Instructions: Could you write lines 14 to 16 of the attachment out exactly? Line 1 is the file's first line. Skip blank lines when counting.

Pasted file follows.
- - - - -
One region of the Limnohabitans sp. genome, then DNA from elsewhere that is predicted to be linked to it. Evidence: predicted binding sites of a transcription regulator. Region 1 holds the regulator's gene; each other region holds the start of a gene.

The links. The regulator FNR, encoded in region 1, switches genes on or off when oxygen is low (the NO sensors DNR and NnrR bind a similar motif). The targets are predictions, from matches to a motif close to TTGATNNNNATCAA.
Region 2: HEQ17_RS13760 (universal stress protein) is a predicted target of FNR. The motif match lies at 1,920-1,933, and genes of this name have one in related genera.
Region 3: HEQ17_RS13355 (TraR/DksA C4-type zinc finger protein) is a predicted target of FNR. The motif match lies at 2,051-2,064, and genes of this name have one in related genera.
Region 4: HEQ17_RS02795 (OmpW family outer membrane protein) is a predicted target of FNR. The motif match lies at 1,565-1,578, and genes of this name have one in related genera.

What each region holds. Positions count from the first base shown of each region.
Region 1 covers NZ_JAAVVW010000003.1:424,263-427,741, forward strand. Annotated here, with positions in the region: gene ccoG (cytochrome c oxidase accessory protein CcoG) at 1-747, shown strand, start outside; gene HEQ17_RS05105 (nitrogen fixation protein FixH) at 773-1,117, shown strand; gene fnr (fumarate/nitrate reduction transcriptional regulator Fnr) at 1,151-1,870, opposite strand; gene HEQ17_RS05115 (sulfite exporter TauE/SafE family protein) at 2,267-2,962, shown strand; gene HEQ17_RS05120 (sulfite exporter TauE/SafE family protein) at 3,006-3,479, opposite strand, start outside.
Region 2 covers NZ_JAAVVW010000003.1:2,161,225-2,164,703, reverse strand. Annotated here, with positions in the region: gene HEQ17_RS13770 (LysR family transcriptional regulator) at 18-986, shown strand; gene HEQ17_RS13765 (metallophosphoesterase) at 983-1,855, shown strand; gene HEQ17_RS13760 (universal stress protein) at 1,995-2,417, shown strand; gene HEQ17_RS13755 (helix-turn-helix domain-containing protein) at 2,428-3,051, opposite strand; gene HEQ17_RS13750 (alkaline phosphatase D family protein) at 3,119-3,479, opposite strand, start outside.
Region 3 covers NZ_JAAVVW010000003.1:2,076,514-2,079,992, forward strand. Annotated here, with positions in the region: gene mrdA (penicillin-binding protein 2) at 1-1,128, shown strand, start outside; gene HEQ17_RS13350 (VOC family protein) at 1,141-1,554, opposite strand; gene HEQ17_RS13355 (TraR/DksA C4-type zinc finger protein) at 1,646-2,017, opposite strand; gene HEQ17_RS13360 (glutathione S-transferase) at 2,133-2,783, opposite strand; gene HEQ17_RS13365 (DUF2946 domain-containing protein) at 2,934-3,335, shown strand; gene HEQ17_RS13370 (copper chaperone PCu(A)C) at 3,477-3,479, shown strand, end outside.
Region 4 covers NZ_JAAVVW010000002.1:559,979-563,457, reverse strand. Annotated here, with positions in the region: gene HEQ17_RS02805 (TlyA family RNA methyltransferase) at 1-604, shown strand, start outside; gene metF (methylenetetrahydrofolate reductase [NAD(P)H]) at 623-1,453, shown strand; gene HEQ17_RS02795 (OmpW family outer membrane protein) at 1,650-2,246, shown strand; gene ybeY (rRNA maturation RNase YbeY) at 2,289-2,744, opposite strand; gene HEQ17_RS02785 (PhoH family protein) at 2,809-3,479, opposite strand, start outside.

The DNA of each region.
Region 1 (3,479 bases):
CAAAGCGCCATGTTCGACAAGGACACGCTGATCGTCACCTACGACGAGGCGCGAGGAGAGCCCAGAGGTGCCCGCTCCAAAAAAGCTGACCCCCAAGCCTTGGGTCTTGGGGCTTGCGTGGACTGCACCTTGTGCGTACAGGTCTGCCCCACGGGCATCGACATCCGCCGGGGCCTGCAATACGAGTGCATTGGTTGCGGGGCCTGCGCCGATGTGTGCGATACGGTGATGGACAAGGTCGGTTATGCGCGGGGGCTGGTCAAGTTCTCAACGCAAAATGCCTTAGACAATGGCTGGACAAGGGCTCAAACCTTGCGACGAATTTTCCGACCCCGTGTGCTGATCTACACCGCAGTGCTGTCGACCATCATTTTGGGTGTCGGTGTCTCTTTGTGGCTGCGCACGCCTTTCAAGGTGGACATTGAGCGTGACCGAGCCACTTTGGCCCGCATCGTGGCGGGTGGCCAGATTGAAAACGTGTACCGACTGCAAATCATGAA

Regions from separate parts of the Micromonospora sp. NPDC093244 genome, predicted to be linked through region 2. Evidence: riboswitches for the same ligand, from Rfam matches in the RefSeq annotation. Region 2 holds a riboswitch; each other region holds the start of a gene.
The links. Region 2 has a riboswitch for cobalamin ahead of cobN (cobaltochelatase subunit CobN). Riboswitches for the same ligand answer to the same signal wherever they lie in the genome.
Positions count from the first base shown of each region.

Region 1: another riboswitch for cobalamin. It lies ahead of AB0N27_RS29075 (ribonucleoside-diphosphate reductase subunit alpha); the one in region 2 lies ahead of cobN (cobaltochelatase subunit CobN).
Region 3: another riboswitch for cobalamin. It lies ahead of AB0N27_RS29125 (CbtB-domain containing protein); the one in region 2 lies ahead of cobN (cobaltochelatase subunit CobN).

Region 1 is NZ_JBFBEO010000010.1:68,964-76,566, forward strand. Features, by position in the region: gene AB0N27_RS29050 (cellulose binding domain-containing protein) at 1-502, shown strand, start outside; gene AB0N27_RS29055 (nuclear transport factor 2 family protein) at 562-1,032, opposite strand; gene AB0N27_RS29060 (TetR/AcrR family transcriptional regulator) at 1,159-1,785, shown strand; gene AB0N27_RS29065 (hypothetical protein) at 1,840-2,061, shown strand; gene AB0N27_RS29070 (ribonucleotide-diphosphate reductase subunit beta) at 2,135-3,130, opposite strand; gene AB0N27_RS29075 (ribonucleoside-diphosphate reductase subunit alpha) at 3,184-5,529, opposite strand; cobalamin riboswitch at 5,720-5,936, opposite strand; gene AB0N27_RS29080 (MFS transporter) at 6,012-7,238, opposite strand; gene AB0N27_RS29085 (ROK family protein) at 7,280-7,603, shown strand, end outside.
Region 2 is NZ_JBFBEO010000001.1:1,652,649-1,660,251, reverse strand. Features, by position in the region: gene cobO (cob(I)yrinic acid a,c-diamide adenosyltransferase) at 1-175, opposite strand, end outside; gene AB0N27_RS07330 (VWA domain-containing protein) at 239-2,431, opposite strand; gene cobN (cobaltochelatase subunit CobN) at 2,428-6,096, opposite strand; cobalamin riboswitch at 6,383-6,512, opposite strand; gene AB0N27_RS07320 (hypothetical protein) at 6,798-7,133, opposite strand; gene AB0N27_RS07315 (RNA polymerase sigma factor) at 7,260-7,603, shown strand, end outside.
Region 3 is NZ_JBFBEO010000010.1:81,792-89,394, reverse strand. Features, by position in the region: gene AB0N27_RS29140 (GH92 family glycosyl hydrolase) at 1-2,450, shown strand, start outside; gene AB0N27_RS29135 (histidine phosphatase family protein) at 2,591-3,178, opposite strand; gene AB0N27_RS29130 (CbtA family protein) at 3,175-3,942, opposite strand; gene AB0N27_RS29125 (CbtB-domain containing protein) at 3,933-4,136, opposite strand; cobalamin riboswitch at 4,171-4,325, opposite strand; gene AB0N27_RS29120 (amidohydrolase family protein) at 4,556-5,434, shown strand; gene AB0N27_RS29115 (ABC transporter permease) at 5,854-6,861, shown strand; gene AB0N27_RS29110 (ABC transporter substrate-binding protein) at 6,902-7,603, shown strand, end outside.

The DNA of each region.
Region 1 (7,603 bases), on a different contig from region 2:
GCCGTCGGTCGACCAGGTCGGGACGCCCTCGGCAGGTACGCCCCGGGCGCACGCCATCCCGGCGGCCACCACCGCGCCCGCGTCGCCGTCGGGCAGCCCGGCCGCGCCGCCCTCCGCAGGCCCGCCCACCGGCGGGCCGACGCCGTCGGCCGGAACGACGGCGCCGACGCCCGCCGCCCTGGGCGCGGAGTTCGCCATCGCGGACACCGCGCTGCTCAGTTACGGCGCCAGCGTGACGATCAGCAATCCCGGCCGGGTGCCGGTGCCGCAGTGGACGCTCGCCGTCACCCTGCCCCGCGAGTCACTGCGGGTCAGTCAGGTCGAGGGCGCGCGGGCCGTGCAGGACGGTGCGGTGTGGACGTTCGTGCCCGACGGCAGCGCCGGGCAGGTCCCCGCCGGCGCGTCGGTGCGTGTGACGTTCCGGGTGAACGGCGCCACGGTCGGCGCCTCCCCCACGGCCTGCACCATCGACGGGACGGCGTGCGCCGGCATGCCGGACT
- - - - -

Regions from separate parts of the Micromonospora sp. NPDC093244 genome, predicted to be linked through region 2. Evidence: riboswitches for the same ligand, from Rfam matches in the RefSeq annotation. Region 2 holds a riboswitch; each other region holds the start of a gene.
The links. Region 2 has a riboswitch for cobalamin ahead of cobN (cobaltochelatase subunit CobN). Riboswitches for the same ligand answer to the same signal wherever they lie in the genome.
Positions count from the first base shown of each region.